Arterial Ultrasound

What is it?

Ultrasound procedures involve the use of very high frequency sound waves. The actual sound cannot be heard with the human ear. The sound waves are sent into the body using a hand held instrument called a transducer. The various structures in the body including organs, tissue and fluids (such as blood and water) reflect sound waves differently because of their different density. Some of the sound waves reflect back to the transducer much like your voice echoes back to you in an empty building. The reflected sound waves are received by the transducer and sent to a computer to be processed into pictures.

What will happen to me?

Your ultrasound procedure consists of three (3) parts. The PVR inflates the blood pressure cuffs a little so that the machine can measure the size difference of your legs. The next part is called segmental pressures and the cuffs need to be inflated enough to temporarily stop the flow of blood. This is the same process that is used to take your blood pressure. The final part is the Doppler, which uses a pencil shaped probe to record the movement of blood in your arteries. This is noisy, but not painful.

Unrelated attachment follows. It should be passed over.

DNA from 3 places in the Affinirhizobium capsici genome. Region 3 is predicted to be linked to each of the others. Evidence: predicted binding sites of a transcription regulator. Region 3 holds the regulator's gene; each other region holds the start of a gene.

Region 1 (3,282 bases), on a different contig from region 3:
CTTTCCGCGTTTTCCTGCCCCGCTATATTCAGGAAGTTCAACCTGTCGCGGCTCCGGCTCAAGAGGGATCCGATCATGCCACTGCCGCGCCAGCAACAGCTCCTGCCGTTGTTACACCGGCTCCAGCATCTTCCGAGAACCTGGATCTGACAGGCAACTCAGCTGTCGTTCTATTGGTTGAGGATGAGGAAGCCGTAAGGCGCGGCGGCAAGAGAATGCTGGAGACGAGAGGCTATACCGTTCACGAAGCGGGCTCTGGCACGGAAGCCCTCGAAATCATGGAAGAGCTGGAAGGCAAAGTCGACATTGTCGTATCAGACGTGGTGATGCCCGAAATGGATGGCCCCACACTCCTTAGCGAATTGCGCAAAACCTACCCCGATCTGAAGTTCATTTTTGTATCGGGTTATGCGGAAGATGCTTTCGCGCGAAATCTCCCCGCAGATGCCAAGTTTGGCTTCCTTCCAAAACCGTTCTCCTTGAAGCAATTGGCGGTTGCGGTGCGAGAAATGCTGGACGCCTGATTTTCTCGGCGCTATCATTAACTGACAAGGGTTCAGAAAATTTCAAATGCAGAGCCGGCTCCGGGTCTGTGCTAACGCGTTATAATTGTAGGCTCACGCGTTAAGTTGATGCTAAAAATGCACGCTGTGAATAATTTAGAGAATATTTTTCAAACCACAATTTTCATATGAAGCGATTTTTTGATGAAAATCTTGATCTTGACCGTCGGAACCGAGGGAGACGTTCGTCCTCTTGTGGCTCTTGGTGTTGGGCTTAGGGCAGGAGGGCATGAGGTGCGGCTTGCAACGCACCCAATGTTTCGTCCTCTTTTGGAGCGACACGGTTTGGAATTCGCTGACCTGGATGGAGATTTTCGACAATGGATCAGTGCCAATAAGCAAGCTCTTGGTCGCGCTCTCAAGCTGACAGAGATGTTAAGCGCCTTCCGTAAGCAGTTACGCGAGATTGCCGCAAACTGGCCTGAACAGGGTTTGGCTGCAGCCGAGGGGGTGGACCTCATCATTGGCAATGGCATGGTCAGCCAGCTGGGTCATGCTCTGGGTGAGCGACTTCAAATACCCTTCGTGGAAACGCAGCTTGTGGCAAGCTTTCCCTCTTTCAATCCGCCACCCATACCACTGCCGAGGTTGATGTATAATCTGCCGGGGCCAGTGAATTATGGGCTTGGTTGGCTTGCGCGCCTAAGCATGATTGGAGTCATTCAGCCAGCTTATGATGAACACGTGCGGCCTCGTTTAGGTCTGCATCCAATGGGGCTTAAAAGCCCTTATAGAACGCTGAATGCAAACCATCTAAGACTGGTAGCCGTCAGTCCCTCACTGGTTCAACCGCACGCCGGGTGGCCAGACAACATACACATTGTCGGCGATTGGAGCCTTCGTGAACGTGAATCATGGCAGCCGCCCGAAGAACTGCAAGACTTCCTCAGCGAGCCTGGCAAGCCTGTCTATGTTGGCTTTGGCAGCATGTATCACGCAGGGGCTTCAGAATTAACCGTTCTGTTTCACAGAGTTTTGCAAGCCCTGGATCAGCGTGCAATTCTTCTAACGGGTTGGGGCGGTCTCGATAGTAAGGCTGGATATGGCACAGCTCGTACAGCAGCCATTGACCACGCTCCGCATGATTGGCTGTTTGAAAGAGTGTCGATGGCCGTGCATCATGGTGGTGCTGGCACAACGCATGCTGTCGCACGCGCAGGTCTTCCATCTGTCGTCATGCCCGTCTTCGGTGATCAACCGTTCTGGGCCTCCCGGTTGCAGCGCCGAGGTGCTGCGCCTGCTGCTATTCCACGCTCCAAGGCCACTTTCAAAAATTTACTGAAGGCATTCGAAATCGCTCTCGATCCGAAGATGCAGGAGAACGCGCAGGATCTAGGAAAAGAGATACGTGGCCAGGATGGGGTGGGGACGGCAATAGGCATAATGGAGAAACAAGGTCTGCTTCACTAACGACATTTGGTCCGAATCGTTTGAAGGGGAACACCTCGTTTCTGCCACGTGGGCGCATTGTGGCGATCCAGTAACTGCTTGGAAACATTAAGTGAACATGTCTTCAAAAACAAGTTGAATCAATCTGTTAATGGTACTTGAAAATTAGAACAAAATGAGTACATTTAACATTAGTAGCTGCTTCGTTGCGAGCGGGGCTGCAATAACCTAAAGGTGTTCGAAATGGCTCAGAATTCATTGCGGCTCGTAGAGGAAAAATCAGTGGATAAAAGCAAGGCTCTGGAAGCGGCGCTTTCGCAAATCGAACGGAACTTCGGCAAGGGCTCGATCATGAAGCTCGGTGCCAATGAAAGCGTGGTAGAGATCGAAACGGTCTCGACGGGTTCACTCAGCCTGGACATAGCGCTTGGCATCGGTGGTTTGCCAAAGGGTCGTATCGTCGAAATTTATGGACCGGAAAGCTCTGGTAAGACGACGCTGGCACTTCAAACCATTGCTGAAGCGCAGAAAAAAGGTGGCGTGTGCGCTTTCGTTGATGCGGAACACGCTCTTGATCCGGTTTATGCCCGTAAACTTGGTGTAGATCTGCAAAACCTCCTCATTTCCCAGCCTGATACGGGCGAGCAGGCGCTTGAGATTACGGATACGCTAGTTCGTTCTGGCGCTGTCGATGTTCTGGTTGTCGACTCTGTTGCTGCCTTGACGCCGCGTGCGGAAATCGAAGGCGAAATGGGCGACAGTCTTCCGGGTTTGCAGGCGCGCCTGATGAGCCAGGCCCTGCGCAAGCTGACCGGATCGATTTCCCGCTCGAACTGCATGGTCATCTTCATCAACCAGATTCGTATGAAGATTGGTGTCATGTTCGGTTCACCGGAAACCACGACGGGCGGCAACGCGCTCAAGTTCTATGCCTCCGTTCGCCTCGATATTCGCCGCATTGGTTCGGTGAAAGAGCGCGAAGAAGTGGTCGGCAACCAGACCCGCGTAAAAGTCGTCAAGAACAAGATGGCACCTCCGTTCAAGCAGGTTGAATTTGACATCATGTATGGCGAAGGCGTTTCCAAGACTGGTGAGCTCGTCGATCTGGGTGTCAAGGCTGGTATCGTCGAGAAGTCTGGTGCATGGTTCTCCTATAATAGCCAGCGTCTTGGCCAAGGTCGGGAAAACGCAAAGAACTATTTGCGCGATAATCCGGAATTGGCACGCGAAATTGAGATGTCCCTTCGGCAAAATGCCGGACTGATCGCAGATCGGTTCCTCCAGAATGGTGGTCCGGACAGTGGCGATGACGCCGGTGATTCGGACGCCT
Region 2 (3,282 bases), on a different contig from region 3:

How long will this test take?

This ultrasound procedure usually takes 90 minutes to complete.

What will I feel, will it hurt?

Usually the ultrasound room lights are turned down to darken the room. This helps the sonographer to see the video screen better. Ultrasound procedures are not painful. You will feel some pressure as the sonographer presses the transducer against your abdomen.

What will the test show?

This procedure will show whether the arteries in your leg are open or blocked. Blocked arteries in the legs cause claudication or pain in your legs when you walk. Other symptoms of blocked arteries are discoloration of skin and loss of hair on your legs.

How do I get ready?

There is no preparation needed for this exam, however you will be asked to change into a gown at the time of the exam.